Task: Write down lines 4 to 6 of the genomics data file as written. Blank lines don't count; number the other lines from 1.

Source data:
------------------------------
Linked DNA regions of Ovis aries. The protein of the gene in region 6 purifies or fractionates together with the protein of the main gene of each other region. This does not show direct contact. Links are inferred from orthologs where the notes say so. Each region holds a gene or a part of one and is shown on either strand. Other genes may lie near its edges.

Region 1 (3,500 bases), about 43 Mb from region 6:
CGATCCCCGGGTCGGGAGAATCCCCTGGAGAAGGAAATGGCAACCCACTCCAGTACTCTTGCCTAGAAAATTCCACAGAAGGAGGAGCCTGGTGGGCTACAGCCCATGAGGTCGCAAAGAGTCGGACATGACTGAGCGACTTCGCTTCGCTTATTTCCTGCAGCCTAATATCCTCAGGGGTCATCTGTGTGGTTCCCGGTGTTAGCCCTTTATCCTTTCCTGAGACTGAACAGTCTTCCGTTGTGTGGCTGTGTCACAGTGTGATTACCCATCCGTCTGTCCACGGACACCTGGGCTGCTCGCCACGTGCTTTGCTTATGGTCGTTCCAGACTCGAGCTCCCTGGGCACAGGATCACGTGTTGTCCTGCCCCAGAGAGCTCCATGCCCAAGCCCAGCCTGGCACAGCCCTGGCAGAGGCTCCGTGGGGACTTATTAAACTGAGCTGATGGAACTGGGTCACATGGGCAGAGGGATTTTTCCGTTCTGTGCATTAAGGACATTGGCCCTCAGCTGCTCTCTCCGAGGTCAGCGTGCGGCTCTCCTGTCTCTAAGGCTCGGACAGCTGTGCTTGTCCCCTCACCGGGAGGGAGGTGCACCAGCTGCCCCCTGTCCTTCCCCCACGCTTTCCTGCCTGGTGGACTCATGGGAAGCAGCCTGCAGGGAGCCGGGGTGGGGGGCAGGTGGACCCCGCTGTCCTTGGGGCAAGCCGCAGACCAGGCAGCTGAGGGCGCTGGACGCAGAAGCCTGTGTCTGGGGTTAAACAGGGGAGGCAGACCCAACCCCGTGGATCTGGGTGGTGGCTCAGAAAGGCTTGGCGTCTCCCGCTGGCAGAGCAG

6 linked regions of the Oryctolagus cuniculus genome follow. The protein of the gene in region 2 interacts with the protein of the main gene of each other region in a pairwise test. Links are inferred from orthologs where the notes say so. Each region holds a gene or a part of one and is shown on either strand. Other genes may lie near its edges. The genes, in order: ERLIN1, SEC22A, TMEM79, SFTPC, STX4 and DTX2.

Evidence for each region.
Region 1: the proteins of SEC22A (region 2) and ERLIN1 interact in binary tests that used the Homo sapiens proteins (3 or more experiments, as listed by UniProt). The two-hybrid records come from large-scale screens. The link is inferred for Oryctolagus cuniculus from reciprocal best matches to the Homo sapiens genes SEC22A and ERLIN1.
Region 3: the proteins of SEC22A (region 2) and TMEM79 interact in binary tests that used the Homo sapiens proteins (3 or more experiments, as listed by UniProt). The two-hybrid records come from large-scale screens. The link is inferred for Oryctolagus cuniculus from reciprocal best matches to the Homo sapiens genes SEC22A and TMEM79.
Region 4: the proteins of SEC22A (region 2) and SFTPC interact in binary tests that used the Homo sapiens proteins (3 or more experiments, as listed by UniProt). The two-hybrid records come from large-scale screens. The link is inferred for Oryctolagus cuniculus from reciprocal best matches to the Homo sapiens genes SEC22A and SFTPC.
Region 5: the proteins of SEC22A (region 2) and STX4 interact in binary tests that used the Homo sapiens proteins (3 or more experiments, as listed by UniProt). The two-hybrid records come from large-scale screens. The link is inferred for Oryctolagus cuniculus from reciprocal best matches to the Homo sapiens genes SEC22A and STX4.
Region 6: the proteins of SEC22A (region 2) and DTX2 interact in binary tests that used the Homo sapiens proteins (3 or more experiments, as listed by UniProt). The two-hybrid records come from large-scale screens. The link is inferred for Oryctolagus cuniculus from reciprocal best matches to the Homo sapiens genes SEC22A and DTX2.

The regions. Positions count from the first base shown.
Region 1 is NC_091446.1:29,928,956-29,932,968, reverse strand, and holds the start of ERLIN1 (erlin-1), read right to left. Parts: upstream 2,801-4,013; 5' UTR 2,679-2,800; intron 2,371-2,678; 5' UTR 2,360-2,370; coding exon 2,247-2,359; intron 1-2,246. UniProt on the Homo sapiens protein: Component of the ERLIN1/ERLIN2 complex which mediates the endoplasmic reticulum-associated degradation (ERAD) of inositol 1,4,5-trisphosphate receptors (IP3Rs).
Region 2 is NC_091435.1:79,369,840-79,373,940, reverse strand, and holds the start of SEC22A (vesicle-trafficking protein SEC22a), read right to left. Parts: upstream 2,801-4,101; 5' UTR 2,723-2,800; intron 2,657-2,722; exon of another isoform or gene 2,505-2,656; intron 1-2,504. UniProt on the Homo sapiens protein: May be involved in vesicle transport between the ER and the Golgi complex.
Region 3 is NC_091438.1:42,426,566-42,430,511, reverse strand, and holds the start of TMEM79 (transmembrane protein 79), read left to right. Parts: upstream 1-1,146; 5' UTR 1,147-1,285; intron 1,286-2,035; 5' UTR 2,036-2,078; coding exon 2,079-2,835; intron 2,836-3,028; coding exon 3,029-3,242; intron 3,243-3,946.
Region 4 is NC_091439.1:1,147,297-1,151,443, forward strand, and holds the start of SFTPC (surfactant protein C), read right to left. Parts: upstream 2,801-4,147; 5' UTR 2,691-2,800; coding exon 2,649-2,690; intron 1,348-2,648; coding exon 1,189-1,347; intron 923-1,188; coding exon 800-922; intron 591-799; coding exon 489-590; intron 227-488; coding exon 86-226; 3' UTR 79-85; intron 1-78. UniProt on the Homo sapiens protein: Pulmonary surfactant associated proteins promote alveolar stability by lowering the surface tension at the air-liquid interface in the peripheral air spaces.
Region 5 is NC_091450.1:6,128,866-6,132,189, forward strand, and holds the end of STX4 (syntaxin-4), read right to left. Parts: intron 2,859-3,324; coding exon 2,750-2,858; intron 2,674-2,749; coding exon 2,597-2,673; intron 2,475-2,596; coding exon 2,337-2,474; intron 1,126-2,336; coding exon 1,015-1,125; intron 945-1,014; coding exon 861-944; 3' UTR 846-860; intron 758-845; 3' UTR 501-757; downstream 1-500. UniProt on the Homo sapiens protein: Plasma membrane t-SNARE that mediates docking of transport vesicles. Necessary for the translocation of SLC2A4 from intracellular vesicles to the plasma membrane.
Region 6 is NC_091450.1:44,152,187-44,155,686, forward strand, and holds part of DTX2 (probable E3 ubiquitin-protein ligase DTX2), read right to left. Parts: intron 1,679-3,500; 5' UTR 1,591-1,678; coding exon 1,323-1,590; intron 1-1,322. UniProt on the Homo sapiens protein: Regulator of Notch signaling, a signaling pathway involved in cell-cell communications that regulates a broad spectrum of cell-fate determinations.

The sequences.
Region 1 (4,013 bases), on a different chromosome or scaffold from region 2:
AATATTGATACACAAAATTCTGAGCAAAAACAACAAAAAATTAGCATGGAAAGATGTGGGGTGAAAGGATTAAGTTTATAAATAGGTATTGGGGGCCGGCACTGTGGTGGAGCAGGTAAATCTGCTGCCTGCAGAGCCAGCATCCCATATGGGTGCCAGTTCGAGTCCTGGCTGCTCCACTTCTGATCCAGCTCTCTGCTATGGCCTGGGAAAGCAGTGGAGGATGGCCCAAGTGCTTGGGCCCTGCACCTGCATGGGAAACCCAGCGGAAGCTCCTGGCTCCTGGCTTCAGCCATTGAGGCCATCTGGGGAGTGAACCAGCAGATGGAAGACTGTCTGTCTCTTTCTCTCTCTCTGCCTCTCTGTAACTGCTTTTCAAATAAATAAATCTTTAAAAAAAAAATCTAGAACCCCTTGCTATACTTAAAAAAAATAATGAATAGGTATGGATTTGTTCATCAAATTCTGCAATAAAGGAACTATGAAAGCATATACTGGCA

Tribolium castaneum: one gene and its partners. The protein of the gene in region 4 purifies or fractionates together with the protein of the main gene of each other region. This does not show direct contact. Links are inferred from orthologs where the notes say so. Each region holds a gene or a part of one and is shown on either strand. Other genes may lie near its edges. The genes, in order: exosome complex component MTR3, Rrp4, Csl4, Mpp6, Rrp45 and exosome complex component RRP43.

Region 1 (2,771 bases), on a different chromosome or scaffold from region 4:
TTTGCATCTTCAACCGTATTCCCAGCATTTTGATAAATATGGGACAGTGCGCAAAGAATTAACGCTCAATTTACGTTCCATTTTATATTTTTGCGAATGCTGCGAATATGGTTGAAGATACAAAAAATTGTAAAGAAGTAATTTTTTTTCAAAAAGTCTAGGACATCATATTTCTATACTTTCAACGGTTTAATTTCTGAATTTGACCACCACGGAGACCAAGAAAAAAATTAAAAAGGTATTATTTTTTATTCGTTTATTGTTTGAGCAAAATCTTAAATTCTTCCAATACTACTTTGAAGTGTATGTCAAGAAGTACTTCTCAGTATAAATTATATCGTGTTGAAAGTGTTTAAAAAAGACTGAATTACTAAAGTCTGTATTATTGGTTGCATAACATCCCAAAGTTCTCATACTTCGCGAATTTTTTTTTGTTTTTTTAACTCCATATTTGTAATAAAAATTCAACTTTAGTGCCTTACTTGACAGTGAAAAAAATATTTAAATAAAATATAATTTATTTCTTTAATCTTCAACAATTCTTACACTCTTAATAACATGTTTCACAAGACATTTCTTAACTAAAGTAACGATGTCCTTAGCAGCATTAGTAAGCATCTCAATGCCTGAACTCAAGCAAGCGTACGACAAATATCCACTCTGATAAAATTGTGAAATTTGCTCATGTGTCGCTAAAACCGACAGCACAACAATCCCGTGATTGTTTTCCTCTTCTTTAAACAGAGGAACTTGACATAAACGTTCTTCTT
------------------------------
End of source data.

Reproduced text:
6 linked regions of the Oryctolagus cuniculus genome follow. The protein of the gene in region 2 interacts with the protein of the main gene of each other region in a pairwise test. Links are inferred from orthologs where the notes say so. Each region holds a gene or a part of one and is shown on either strand. Other genes may lie near its edges. The genes, in order: ERLIN1, SEC22A, TMEM79, SFTPC, STX4 and DTX2.

Evidence for each region.
Region 1: the proteins of SEC22A (region 2) and ERLIN1 interact in binary tests that used the Homo sapiens proteins (3 or more experiments, as listed by UniProt). The two-hybrid records come from large-scale screens. The link is inferred for Oryctolagus cuniculus from reciprocal best matches to the Homo sapiens genes SEC22A and ERLIN1.